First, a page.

With hundreds of thousands dead from the COVID-19 virus, it raises questions for many who have life insurance policies. Worries if designated beneficiaries will receive denials because of this infectious disease has consumers double-checking their policies and speaking with knowledgeable claim attorneys about their current coverage's exclusions. The reality is that the majority of payout requests will be approved for those who died of the disease, though there will be a few exceptions.
As a whole, the traditional life insurance companies have assured the public that deaths from COVID-19 will likely be covered. Despite this good news, there are exceptions to this promise. This includes already having contracted the disease before purchasing a policy or not sharing this information when applying. Previously suffering from the coronavirus is not an automatic barring from coverage, and typically, anyone that has a policy during the pandemic will remain protected.
However, there are additional provisions that could lead to a coronavirus-related claim denial:
The insured only had an accidental death and dismemberment policy (AD&D), which only covers accidents. Death related to infectious diseases like COVID-19 would not have coverage under such a plan. Typically, these policies are supplemental to a more traditional life insurance policy, and that coverage would payout for deaths related to this disease instead.
The application was not completely filled out or had inaccuracies on it regarding the insured. When submitting information to qualify for a life insurance policy, the applicant must be truthful. Purposely lying about age, weight, income, and even travel plans can be considered misrepresentations of fact since these details impact the premium cost and eligibility. Policyholders must understand that the first two years of their policy is a contestability period where the insurance carrier will review the policy application more extensively if the insured dies during that timeframe. This means that any purposeful, and sometimes accidental, untruthfulness can lead to policy cancellation and denial of much-need benefits to beneficiaries.
If insurance premiums are not current, the policy will lapse and give the insurance company grounds for denial if not reinstated prior to the insured's death. This is a troubling issue for those who die of COVID-19 because they are often incapacitated and have no way to make payments on their own. Most companies have a grace period of approximately 30 days and must send a notice of this fact along with a reminder that a monthly premium was not received. With the coronavirus causing difficulty for families to have contact with sick loved ones to take over living expenses, some states are demanding insurers extend this grace period further to accommodate. It is possible to apply for reinstatement, but this also renews the contestability period all over again.
Life insurance companies must follow through on all duties and actions related to a policy it has issued to a customer. This means that when a beneficiary files a claim, the carrier must live up to the standards set forth by not just its own policies but those of the governing state it operates within. From answering claim inquiries promptly to not unreasonably delaying a payout with just cause, insurers face a significant risk of punitive damages if they do not operate in good faith. Purposely causing harm to an insured or beneficiary’s right to death benefits is also known as bad faith practice and can result in a lawsuit that will cost the insurer even more money than the original amount owed.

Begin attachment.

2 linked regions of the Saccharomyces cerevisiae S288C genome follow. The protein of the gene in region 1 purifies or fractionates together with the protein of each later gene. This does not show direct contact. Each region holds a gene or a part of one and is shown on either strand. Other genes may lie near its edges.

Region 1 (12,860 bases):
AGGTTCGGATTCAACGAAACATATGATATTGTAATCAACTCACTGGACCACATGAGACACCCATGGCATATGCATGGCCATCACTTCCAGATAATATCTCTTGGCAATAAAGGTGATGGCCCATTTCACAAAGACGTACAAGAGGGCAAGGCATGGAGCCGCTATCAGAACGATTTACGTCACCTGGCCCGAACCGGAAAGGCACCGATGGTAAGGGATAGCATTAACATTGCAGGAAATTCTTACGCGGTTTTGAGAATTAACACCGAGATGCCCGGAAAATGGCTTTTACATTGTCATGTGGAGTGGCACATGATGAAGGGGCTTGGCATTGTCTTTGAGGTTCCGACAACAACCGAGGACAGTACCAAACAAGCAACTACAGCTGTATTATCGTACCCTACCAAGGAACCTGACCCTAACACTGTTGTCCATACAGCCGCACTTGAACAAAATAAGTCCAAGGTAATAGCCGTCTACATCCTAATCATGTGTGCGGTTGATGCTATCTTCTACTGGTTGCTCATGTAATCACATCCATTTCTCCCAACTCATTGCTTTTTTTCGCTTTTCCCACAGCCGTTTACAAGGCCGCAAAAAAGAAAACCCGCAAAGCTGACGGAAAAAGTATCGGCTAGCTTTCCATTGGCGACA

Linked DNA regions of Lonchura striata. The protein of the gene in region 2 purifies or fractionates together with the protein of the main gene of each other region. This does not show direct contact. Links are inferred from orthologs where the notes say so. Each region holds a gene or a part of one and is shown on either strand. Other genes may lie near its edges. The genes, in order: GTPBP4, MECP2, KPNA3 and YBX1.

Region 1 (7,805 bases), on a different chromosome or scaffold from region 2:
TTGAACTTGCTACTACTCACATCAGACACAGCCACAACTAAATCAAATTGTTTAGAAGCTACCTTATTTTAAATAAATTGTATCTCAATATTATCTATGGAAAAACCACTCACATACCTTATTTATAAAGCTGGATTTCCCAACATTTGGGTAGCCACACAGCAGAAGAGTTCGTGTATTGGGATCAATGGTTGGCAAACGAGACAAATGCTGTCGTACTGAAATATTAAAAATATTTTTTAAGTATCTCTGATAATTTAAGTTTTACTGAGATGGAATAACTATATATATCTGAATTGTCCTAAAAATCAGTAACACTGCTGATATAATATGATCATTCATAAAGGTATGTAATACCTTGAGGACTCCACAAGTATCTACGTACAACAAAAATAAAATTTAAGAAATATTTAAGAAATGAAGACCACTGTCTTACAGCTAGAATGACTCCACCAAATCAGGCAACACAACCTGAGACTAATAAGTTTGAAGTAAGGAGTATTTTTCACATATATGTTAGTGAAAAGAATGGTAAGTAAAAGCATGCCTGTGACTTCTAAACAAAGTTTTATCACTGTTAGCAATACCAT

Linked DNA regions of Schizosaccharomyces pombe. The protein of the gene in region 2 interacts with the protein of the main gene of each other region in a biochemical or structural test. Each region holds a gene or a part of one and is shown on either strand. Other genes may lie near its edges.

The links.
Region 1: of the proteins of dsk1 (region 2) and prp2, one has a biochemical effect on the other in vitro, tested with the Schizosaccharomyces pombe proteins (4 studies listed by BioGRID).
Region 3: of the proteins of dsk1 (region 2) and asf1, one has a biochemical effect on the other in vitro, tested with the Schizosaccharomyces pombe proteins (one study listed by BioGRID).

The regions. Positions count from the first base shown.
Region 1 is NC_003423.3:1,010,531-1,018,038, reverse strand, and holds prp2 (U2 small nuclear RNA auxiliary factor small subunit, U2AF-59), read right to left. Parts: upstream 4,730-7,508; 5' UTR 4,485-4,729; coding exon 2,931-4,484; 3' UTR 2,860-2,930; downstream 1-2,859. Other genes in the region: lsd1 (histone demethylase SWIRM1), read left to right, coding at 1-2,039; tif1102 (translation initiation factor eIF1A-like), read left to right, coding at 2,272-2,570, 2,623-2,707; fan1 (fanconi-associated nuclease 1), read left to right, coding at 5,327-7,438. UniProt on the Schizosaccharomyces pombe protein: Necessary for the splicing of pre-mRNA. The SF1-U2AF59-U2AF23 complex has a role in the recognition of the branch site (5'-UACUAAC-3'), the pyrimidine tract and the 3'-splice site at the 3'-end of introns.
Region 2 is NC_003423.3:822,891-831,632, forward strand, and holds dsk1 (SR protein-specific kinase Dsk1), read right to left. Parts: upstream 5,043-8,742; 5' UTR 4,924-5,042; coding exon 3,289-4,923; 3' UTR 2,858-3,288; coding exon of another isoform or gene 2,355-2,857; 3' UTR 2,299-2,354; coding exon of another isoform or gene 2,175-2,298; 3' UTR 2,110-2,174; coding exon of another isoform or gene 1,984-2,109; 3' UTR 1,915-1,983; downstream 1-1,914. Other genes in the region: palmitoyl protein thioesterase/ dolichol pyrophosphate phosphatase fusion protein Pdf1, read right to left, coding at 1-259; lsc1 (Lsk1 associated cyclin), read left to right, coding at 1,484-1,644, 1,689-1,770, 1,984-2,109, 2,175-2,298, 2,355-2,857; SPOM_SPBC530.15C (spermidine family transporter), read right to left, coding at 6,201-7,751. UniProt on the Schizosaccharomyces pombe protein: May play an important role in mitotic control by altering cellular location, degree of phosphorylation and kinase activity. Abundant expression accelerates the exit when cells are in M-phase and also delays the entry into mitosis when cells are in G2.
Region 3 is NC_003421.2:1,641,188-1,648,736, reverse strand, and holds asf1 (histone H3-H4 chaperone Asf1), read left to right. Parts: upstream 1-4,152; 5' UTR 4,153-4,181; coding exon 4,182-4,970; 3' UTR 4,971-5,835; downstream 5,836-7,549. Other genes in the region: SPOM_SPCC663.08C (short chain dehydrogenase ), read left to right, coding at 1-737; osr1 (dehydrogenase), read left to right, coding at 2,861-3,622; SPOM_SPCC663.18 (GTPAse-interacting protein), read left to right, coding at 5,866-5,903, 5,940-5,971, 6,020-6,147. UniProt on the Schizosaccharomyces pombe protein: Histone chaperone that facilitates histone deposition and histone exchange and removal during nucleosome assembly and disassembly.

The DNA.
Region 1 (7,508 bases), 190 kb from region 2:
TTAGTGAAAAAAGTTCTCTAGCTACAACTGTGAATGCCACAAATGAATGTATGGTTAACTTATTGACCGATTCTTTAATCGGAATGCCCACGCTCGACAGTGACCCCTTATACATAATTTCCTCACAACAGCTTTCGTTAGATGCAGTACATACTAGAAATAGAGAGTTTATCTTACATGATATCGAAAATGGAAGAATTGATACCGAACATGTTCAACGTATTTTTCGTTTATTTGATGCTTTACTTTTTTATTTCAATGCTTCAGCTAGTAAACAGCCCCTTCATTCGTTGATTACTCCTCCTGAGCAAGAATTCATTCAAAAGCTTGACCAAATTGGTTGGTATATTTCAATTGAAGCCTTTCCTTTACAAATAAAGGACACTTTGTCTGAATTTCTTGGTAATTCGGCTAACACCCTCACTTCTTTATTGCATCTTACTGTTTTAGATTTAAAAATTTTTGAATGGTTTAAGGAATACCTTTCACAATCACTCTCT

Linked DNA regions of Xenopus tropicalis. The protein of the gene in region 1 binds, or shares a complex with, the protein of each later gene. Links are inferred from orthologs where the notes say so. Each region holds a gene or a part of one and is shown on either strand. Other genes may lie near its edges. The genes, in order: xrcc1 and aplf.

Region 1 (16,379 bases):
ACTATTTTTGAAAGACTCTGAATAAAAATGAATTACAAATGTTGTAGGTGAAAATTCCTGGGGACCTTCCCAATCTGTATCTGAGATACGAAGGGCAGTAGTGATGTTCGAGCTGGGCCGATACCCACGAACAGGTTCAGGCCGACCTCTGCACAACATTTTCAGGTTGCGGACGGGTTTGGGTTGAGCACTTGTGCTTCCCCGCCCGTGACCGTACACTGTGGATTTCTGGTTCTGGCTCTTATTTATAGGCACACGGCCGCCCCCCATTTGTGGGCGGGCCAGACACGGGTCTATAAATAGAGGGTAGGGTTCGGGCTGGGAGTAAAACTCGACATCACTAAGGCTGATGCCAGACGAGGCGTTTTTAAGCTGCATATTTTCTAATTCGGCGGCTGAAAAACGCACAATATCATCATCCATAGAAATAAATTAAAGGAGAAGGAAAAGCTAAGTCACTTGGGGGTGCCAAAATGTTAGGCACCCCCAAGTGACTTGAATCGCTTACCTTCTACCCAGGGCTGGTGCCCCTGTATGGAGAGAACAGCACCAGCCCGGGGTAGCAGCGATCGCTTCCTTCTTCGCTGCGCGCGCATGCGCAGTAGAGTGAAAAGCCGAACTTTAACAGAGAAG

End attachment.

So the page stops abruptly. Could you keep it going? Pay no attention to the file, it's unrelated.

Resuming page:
Examples of bad faith practices could include:
Purposeful delay of payment
Intentionally looking for a cause to cancel a life insurance policy to avoid payout
Not responding to claim inquiries or filings to run down the time left in the state of limitations of its jurisdiction
Miscategorizing a cause of death to deny a claim
One of the more significant concerns regarding claim denials because of COVID-19 is a life claim getting denied because the policyholder engaged in actions, like smoking, that was not on the policy application and is associated with a higher mortality rate with the disease. This is why having a life insurance claim attorney representing the claim will help beneficiaries better navigate these complexities that can jeopardize payouts.
Every life insurance contract has a contestability provision to protect against fraudulent applications and intentional misrepresentation of the insured's personal information. That said, claims get paid out all the time during this period, which lasts from the first day the policy is effective till two years have passed. This protection gives the insurer rights to review the original application and verify that all the information on it was truthful and incomplete.
While it is essential always to submit accurate information when purchasing life insurance coverage, honest mistakes can happen, and policy providers will try to take advantage regardless.
Common errors that consumers make on their life insurance coverage include:
Forgets to mention the most minor of medical history incidents
Inaccurate address information or forgot to list one of them
Listed the wrong medication
Don’t share travel plans or hobbies that could pose a health risk
If you or a loved one recently lost a loved one to COVID-19 and concerned their life insurance policy will deny the claim, contact an experienced attorney in this field of law immediately. Not only will your legal counsel ensure that the claim gets filed correctly, but they can review the decedent’s application and policy ahead of time to put a strategy in place to avoid a denial of an owed death benefit. For those who already had their life insurance claim rejected, do not take this refusal as the final word on your case. Contact a lawyer right away to begin the appeals process.